Analysis of fiscal 2009 NEO base salaries

We adjusted the base salaries paid to each NEO effective as of August 31, 2008, to reflect market conditions and in accordance with our practice described above. All salary adjustments also take into account the individual’s performance for the prior year.

Mr. Levine’s base salary was increased by 7.95% in recognition of his performance and to keep his base salary within an acceptable range of the Committee’s 50th percentile target for base salary. This adjustment was also made to maintain the Compensation Committee’s desired balance between base salary and long-term equity compensation.

Mr. Kelly’s base salary increase of 3.85% provided Mr. Kelly with a competitive cash structure and maintains our desired mix between cash and equity compensation. While Mr. Kelly’s total compensation is near the 50th percentile for similar positions at retail companies in the Hay Retail Industry Database, his base salary has historically been below the 50th percentile.

Mr. George and Mr. Gibson received 3.97% and 3.64% increases to their base salaries, respectively. The increases were generally consistent with merit increase ranges offered to all of our executive and non-executive officers. The base salaries offered to Mr. George and Mr. Gibson in fiscal 2009 put them within an acceptable range of the 50th percentile for similar positions at retail companies in the Hay Retail Industry Database.

Ms. Flur received an increase of 5.71% in base salary upon her promotion to Executive Vice President—Strategy and Marketing in October 2008. The base salary increase Ms. Flur received was competitive with similar positions at retail companies in the Hay Retail Industry Database and consistent with the increases of her peers, Mr. George and Mr. Gibson.

As a result of his promotion to Senior Vice President and Chief Financial Officer in April 2007, Mr. Smith’s base salary was increased from $170,000 to $250,000. Mr. Smith did not receive an increase to his base salary at the beginning of fiscal 2008 because the prior increase to his base salary was substantial. Mr. Smith’s fiscal 2009 base salary increase of 10% reflects the Compensation Committee’s effort to move his salary within an acceptable range of the Compensation Committee’s 50th percentile target for base salary.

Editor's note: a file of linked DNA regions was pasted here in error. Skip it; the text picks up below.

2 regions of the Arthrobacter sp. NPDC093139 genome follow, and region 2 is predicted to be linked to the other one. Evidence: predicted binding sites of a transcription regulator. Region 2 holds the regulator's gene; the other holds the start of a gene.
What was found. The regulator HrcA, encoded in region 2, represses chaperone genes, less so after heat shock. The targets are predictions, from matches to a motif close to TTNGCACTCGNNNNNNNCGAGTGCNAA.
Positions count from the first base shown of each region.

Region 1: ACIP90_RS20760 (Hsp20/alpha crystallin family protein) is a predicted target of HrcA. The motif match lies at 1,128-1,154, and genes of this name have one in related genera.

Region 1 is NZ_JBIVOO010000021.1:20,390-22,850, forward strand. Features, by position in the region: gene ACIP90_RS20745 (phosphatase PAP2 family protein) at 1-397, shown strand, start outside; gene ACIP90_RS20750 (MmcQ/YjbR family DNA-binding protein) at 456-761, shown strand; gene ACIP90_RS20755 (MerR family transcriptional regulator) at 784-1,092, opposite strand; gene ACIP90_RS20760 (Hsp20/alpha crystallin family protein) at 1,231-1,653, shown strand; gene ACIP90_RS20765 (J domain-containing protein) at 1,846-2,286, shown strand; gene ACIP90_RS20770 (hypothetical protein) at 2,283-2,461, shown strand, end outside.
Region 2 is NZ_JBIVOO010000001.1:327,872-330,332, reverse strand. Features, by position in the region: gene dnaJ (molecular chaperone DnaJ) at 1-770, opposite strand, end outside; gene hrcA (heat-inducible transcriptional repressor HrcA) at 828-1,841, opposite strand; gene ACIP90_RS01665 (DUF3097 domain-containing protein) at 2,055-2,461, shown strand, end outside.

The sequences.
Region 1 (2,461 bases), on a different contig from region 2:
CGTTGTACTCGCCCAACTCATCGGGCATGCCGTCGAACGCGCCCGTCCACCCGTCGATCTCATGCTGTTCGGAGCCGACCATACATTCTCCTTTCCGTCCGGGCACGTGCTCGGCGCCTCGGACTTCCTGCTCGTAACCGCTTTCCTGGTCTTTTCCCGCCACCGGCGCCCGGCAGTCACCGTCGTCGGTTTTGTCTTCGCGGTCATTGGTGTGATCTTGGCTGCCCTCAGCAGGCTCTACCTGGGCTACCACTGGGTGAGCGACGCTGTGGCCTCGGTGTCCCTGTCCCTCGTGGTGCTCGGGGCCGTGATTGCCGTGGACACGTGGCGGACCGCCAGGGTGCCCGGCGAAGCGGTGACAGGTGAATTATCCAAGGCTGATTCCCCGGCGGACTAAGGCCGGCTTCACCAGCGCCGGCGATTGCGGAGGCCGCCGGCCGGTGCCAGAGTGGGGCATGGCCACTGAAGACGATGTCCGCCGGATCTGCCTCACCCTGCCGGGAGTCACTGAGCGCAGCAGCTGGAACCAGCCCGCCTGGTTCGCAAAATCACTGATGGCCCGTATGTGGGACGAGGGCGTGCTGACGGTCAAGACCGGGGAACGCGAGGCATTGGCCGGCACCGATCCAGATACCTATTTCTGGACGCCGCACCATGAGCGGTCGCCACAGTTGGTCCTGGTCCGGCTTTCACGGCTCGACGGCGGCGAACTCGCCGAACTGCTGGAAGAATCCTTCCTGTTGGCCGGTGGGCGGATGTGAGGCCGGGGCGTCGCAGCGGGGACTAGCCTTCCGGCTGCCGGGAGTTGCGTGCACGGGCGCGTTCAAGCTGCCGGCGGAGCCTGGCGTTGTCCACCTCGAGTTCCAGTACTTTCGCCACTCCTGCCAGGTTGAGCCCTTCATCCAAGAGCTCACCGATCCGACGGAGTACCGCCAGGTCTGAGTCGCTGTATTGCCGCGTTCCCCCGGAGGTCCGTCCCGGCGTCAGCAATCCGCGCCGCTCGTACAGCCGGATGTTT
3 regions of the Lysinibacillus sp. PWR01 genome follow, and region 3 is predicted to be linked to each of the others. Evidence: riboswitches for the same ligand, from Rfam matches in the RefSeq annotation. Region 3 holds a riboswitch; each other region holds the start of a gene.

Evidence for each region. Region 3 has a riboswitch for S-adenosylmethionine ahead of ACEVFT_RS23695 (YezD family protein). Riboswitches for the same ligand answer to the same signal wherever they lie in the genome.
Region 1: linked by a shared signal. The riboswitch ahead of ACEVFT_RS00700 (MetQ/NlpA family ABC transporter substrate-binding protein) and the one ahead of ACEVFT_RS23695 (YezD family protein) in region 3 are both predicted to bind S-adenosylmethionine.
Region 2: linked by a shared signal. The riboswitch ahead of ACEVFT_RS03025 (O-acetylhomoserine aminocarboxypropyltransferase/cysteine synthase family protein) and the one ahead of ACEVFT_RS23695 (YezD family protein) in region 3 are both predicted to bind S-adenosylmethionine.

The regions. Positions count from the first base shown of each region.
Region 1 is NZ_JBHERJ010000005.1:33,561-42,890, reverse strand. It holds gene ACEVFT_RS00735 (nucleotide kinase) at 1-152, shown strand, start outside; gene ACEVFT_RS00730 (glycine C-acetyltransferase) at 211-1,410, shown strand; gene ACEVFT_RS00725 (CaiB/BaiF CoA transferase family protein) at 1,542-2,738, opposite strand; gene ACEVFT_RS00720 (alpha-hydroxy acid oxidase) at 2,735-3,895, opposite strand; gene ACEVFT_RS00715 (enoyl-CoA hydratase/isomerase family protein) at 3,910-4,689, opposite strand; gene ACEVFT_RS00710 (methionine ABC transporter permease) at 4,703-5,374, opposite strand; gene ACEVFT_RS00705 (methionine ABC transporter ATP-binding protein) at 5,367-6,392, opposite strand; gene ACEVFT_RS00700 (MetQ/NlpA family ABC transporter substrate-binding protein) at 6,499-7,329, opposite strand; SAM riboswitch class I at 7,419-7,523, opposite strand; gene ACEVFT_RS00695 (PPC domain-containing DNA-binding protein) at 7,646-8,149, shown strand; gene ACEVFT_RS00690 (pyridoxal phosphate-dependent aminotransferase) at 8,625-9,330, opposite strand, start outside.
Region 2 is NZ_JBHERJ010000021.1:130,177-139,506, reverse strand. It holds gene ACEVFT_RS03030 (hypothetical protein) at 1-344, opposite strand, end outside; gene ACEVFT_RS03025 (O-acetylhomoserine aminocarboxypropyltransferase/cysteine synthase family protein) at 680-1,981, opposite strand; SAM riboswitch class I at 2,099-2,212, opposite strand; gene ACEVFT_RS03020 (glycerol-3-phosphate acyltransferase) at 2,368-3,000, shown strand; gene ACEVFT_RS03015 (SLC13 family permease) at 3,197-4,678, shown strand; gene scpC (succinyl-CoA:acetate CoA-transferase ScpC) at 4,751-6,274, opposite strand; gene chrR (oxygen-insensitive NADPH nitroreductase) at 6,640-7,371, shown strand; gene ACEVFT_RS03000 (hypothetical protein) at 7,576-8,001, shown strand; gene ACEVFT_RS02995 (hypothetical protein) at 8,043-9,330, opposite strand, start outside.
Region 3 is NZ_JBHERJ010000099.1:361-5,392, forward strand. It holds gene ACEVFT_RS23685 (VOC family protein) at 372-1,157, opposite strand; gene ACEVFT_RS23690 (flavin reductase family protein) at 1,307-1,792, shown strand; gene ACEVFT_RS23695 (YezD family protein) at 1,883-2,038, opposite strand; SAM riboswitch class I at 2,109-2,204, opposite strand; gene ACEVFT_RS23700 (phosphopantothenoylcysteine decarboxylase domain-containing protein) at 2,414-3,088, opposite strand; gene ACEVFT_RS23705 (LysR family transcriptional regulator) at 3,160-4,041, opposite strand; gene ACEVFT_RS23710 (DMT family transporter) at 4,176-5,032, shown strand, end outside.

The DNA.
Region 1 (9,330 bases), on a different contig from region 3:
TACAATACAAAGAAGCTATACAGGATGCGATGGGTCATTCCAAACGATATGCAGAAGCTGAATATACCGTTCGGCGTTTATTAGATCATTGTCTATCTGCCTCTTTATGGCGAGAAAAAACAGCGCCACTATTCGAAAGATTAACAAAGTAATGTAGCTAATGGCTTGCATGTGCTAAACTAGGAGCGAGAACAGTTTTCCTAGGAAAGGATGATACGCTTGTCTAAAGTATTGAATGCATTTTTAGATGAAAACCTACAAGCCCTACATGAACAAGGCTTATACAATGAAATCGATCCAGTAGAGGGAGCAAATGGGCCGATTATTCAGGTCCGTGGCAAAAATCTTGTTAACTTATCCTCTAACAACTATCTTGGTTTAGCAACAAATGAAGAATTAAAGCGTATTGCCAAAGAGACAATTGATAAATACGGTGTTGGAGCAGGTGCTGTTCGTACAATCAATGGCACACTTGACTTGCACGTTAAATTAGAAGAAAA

Why does the Company award an annual cash bonus to executives, and how does the Company determine the amount of the annual cash bonus?

Pursuant to the Guidelines for Annual Cash Bonus Awards established under the 2006 Plan (the “Cash Bonus Award Guidelines”), we provide short-term annual cash incentive awards, in the form of an annual cash

 

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bonus to NEOs to drive our short-term performance goals for annual pre-tax earnings (i.e. net income prior to the deduction of income taxes). The short-term incentive performance goals are derived from our strategic planning process. We use the procedures described above under the heading “Executive Compensation Program Design” to determine the appropriate annual target bonus for each executive. In addition, we may award discretionary bonuses from time to time in order to assist in our recruitment or retention of executive officers, though we generally do not engage in this practice.

For NEOs, annual target bonuses currently range from 40% to 100% of his or her annual base salary (the “Target Bonus”). Consistent with our pay-for-performance philosophy, we believe that exemplary Company performance should be rewarded. Therefore, senior executives who have the most opportunity to impact our operating initiatives have a larger potential bonus than other participants in the program, so that their compensation is more closely tied to the achievement of our earnings goals. This provides our senior executives, including the NEOs, with powerful incentives to ensure we meet our performance goals.

Information regarding the annual cash bonus actually paid to our NEOs for fiscal 2007, fiscal 2008 and fiscal 2009 performance can be found in the Summary Compensation Table on page 28.

For fiscal 2009, Target Bonuses under the Cash Bonus Award Guidelines approved by the Compensation Committee for the NEOs were as follows:

 

Name

   Target Bonus

Howard R. Levine

   100% of base salary

R. James Kelly

   75% of base salary

Robert A. George

   55% of base salary

Charles S. Gibson, Jr.

   55% of base salary

Dorlisa K. Flur

   40% of base salary

Kenneth T. Smith

   40% of base salary

Upon Ms. Flur’s promotion to Executive Vice President—Strategy and Marketing in October 2008, her Target Bonus percentage was increased to 55% of her base salary for the portion of the year she served as an Executive Vice President.

Analysis of Fiscal 2009 Target Bonuses

Consistent with our overall compensation philosophy, the Target Bonus for each of our NEOs in fiscal 2009, with the exception of Mr. Smith, approximated the 50th percentile for similar positions at retail companies in the Hay Retail Industry Database. The Target Bonus percentage for Mr. Smith was established at the same level as other officers of the Company holding the title of Senior Vice President. Although Mr. Smith’s Target Bonus was below the 50th percentile, he was only recently promoted to Senior Vice President—Chief Financial Officer (in April 2007) and received a relatively large percentage increase in base salary in connection with such promotion.